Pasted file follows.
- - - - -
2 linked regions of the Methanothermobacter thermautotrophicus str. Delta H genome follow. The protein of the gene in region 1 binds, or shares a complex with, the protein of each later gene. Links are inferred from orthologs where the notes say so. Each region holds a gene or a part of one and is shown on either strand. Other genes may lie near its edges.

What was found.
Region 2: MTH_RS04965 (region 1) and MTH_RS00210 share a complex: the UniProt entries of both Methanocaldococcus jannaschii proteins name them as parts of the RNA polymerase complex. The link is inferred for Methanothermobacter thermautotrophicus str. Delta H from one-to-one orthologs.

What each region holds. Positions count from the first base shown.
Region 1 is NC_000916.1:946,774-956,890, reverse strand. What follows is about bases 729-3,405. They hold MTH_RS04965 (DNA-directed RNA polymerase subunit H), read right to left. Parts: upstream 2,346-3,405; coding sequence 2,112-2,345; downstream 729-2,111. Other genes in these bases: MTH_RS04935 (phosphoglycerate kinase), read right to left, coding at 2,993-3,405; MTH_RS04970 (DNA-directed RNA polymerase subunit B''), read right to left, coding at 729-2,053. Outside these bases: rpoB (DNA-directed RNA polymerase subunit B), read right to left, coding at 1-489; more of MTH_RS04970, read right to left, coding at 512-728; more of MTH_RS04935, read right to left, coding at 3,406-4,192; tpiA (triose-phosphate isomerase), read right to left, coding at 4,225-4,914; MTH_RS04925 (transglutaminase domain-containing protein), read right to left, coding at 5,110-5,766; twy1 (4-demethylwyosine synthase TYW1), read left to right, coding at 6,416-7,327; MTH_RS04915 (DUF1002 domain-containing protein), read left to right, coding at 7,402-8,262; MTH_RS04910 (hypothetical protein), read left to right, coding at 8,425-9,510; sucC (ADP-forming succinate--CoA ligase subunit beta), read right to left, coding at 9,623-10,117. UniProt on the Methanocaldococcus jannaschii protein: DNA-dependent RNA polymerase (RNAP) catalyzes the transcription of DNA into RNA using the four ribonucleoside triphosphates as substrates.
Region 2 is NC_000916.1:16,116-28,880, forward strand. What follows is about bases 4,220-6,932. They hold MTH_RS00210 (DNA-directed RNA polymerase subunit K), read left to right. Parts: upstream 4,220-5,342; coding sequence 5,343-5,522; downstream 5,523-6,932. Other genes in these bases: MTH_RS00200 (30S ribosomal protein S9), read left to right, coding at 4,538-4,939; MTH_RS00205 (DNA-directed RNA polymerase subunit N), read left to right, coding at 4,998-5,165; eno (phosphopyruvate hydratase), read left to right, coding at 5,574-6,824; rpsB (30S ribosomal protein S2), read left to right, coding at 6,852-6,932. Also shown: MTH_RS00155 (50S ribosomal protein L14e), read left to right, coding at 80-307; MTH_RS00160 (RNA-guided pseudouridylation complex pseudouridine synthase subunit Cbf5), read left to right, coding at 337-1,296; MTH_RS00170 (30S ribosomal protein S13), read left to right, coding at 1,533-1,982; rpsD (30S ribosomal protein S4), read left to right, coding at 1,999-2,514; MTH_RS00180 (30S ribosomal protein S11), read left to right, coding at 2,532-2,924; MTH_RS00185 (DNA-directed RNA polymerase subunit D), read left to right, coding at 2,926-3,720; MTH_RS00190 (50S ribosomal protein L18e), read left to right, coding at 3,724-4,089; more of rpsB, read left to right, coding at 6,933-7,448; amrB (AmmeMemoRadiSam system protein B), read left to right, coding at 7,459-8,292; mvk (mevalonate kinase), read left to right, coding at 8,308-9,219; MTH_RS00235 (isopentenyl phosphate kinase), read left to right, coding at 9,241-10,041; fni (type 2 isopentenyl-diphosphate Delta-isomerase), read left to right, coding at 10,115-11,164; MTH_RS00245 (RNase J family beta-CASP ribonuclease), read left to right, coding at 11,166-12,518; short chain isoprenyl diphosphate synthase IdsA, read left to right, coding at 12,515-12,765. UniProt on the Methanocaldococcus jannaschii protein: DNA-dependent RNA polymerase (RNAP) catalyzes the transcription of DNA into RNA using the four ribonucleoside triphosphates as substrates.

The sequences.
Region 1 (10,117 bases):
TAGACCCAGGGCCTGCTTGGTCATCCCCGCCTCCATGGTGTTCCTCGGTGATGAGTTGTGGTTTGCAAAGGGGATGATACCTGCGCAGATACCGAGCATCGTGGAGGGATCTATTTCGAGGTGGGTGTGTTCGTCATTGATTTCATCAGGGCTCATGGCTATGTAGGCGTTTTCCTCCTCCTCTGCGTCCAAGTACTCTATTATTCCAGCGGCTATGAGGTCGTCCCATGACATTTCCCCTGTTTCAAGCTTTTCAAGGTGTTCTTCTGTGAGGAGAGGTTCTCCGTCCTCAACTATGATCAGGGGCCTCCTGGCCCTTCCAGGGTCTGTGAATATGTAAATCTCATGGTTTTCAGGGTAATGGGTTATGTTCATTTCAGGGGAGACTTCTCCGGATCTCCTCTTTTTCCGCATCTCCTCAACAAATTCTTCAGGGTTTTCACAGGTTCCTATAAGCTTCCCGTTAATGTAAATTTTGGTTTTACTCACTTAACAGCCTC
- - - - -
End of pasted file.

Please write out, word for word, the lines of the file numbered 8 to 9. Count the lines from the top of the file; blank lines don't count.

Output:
Region 1 (10,117 bases):
TAGACCCAGGGCCTGCTTGGTCATCCCCGCCTCCATGGTGTTCCTCGGTGATGAGTTGTGGTTTGCAAAGGGGATGATACCTGCGCAGATACCGAGCATCGTGGAGGGATCTATTTCGAGGTGGGTGTGTTCGTCATTGATTTCATCAGGGCTCATGGCTATGTAGGCGTTTTCCTCCTCCTCTGCGTCCAAGTACTCTATTATTCCAGCGGCTATGAGGTCGTCCCATGACATTTCCCCTGTTTCAAGCTTTTCAAGGTGTTCTTCTGTGAGGAGAGGTTCTCCGTCCTCAACTATGATCAGGGGCCTCCTGGCCCTTCCAGGGTCTGTGAATATGTAAATCTCATGGTTTTCAGGGTAATGGGTTATGTTCATTTCAGGGGAGACTTCTCCGGATCTCCTCTTTTTCCGCATCTCCTCAACAAATTCTTCAGGGTTTTCACAGGTTCCTATAAGCTTCCCGTTAATGTAAATTTTGGTTTTACTCACTTAACAGCCTC